There are plenty of reasons to be nervous that there could be violence at polling places around the country on Election Day. First, Donald Trump has been warning his supporters for months that the election will be “rigged,” stoking their anxiety over the prospect of fraud and the enforcement of voting laws. Then, he has encouraged his supporters—folks who showed up at the Republican National Convention with guns and assaulted protesters at Trump rallies—to watch the polls on Election Day.

While poll watching is something typically done during elections, it seems like courting trouble to ask untrained volunteers, who’ve already shown a penchant for violence, to do it this year.

Trump adviser Roger Stone told The Guardian that his Citizens for Trump grassroots coalition would send out 1,300 volunteers to conduct “exit polling.” Stone said the volunteers would hit 600 different precincts in nine Democrat-leaning cities with large populations of people of color: Cleveland, Detroit, Philadelphia, Las Vegas, Milwaukee, Fort Lauderdale, Charlotte, Richmond, and Fayetteville—all cities in swing states. It was also reported by Politico that the National Socialist Movement, Ku Klux Klan groups, The Oath Keepers, and the white nationalist American Freedom Party all plan to deploy its members to watch polls through the Trump campaign and independently.

In perhaps a show of what’s to come on Election Day, authorities were called to an absentee polling place in Loudoun County, Virginia Friday because an armed man in a Trump shirt was blocking the path to building and questioning voters if they were voting for “crooked Hillary.”

“I had my 9-year-old son with me. I felt intimidated,” said Erika Cotti, a voter who encountered the man. “And I had to explain to my 9-year-old why a man with a 357 magnum is standing outside the polling station.”

Local officials ultimately determined that the man with the firearm was within his rights to act as he did. Loudoun County Republican Committee Chairman Will Estrada told The Huffington Post that he was a former law enforcement official and veteran with a concealed carry permit. A county register who witnessed the spectacle also told reporters that the man was “being nice” to voters. Still, many are concerned that such incidents could lead to violent confrontations.

“The possibility of violence on or around Election Day is very real,” said Mark Potok of the Southern Poverty Law Center. “Donald Trump has been telling his supporters for weeks and weeks and weeks now that they are about to have the election stolen from them by evil forces on behalf of the elites.”

Despite a pretty transparent voter intimidation campaign by Trump supporters and the prospect of violence on Election Day, law enforcement agencies don’t seem to be worried about tension at the polls. In fact, in statements to Complex, police officials have said they are preparing for this election exactly as they have for elections past.

“We will monitor the activities and events of this Election Day as we do on every Election Day,” said Christine O'Brien, public information officer for the Philadelphia Police Department. “We will have officers monitoring the election polling locations which is a normal protocol for every Election Day.”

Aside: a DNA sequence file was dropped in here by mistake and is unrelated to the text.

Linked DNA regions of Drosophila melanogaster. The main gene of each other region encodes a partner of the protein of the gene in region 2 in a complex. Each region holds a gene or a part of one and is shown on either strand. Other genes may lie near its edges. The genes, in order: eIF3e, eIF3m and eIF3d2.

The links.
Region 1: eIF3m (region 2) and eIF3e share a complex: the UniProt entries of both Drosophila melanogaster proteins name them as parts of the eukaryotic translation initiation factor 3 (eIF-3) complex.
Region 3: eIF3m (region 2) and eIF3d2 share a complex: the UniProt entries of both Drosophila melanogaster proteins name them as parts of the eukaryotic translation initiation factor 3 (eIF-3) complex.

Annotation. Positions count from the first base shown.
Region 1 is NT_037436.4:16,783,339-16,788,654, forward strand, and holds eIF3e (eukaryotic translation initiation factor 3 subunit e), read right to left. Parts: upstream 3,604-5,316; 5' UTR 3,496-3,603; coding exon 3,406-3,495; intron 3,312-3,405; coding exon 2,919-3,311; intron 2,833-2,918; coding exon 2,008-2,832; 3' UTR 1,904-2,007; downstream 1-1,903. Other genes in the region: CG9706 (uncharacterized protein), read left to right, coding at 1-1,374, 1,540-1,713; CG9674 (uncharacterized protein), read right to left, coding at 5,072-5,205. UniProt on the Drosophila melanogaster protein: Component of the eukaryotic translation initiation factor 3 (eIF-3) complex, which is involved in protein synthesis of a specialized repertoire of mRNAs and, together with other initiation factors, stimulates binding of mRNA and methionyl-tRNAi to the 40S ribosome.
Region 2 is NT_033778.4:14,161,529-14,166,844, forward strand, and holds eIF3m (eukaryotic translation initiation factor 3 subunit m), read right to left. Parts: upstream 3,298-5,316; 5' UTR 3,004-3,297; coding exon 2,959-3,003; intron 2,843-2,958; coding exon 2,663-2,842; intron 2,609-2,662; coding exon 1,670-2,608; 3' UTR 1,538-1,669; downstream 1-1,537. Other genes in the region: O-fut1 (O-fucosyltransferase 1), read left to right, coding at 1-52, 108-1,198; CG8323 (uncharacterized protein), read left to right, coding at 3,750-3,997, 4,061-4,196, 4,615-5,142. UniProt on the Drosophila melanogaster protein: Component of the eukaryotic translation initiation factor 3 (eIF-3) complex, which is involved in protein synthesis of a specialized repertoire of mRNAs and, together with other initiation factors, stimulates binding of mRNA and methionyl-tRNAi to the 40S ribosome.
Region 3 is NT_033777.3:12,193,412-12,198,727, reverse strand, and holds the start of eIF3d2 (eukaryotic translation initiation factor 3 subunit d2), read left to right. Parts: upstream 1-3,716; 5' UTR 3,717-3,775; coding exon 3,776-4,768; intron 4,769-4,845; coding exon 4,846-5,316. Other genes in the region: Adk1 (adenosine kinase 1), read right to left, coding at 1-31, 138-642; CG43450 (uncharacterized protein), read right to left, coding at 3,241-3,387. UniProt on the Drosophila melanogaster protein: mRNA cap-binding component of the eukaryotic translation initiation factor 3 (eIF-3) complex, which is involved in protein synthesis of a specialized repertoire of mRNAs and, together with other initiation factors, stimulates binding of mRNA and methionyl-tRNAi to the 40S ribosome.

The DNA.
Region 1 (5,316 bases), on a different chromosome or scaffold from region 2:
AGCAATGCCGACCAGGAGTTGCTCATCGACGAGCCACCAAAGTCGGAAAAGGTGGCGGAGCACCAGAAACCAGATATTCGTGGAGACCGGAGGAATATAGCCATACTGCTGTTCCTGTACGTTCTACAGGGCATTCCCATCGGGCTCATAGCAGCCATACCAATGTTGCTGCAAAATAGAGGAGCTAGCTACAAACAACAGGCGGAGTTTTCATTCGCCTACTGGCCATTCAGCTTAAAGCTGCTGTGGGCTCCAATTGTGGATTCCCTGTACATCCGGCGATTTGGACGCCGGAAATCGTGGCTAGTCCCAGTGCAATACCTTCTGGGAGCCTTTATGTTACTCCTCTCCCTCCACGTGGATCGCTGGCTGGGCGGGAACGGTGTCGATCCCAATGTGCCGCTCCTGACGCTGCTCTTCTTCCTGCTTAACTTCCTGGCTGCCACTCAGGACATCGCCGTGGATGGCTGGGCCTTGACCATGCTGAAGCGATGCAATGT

Comments from police officials in other cities the Trump campaign plans to target pledge more or less the same: the usual police presence and a commitment to ensuring a “fair and orderly election,” as Timothy Gauerke, public information officer for the Milwaukee Police Department put it.

“At the current moment, we have not made any special preparations for Election Day; however, of course as the date draws closer and in the event we receive any indication of potential disturbances or violence at polling places, we will work with the Broward County Supervisor of Elections Office to ensure that all voters feel safe at any polling places within the city of Fort Lauderdale,” Keven Dupree, public information officer for the Fort Lauderdale Police Department, told Complex.

If that’s not concerning enough, the Civil Rights Division of the Justice Department has reduced the number of lawyers they’ll have watching the polls this election year from the 780 they deployed in 2012 to just over 500 across 28 states. The decrease comes as a direct result of a 2013 Supreme Court ruling, which struck down a portion of the Voting Rights Act that allowed the Justice Department to deploy observers to jurisdictions with a history of discrimination.

“We do not want to be in the position we’re in,” Vanita Gupta, the top civil rights official at the Justice Department, said in an interview with The New York Times. “There’s no doubt that we’re going to be spread thinner,” she added, “but our hope and our intention is that we are going to have a very robust monitoring program.”

Even if the DOJ is stripped down, the agency will be staffing a hotline on Election Day to take complaints and tips from the public as it relates to potential violations of federal laws. The DOJ is asking that voters contact their local police departments if things get tense.

“As always, complaints related to disruption at a polling place should always be reported immediately to local election officials (including officials in the polling place),” the agency noted in a press release. “Complaints related to violence, threats of violence or intimidation at a polling place should be reported immediately to local police authorities by calling 911. They should also be reported to the department after local authorities have been contacted.”

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